I think it was around 2009 when I started reading a book called Clean Code by Robert C Martin (a.k.a Uncle Bob). I found the book on a so-called ‘top 10 must-reads’ for software engineers. I really enjoyed reading that book. It had a pleasant writing style, well structured and provided some valuable insights. A few years later “The Clean Coder” was published and what appealed to me this time was that it was a book about some of the other aspects of our trade: professionalism, handling pressure, clear communication, etc. If you have not read it yet or are looking to improve some of your softer skills I would recommend reading it.
Three weeks ago I presented at Luminis Devcon 2018 about the challanges of designing and documenting REST APIs. The reason I gave this presentation was that about 8 months ago I started on a new project for which my team had to develop a public facing REST API. Having a good documentation for such an API is very important, since users will read the docs and have an opinion about the usage and correctness of such an API. During my presentation I went into the lifecycle of an API and how to maintain the documentation in such a way that it’s always in sync with the actual API, since these can easily drift apart.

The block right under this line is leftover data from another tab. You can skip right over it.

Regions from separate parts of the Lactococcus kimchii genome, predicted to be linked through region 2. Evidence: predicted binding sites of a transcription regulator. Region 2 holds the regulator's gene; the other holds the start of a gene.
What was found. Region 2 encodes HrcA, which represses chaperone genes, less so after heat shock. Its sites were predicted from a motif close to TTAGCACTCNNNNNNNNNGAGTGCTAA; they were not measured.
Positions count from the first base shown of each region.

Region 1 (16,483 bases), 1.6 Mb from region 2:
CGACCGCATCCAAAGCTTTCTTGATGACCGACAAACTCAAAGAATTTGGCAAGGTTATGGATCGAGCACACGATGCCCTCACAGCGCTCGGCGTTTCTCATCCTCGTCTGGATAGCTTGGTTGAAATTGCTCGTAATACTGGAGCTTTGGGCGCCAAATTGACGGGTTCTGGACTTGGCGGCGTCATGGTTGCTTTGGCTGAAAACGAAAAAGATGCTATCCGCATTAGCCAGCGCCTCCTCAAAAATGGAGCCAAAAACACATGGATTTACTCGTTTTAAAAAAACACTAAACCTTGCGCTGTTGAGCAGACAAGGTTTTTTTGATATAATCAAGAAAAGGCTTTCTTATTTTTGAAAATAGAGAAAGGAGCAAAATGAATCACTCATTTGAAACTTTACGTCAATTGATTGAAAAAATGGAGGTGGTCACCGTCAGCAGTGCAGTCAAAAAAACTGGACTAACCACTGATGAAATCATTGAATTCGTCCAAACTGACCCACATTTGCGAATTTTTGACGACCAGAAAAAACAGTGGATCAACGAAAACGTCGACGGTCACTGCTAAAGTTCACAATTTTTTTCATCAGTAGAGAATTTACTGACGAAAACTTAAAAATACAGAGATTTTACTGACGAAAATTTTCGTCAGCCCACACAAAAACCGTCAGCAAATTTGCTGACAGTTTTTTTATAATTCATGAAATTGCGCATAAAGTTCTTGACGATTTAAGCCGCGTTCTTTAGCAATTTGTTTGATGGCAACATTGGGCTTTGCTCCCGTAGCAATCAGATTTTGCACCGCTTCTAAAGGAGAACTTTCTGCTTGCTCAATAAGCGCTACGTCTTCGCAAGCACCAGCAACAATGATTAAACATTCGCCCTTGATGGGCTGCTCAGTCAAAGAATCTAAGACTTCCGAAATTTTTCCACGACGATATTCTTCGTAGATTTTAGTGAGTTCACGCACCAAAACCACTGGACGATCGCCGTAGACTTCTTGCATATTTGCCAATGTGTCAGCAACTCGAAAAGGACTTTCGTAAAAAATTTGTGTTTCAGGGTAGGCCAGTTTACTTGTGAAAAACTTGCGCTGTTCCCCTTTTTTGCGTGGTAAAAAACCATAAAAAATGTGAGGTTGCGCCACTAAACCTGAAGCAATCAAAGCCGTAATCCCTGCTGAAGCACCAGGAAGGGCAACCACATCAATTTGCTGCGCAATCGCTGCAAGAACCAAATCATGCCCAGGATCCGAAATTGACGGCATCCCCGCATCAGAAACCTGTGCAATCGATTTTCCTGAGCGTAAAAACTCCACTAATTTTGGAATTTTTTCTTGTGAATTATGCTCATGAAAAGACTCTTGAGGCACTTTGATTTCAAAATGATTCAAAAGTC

I’ve been trying to make this a tradition, but last year I had too much going on in my personal life, which resulted in skipping my ‘year in review’ post. 2016 was really hectic, but everything seems to be back on track now. To shed some light on what happened professionally let’s take a very quick run through 2016.
Recently I’ve been spending some time with Cucumber and joined the cucumber gitter channel when somebody pointed out that they were having trouble running Cucumber from the command line. I usually run Cucumber from Maven, so I thought it would be interesting to see what was required to run cucumber from the command-line.
At my current project, we’re developing an application based on Spring Boot. During my normal development cycle, I always start the application from within IntelliJ by means of a run configuration that deploys the application to a local Tomcat container. Spring boot applications can run perfectly fine with an embedded container, but since we deploy the application within a Tomcat container in our acceptance and production environments, I always stick to the same deployment manner on my local machine.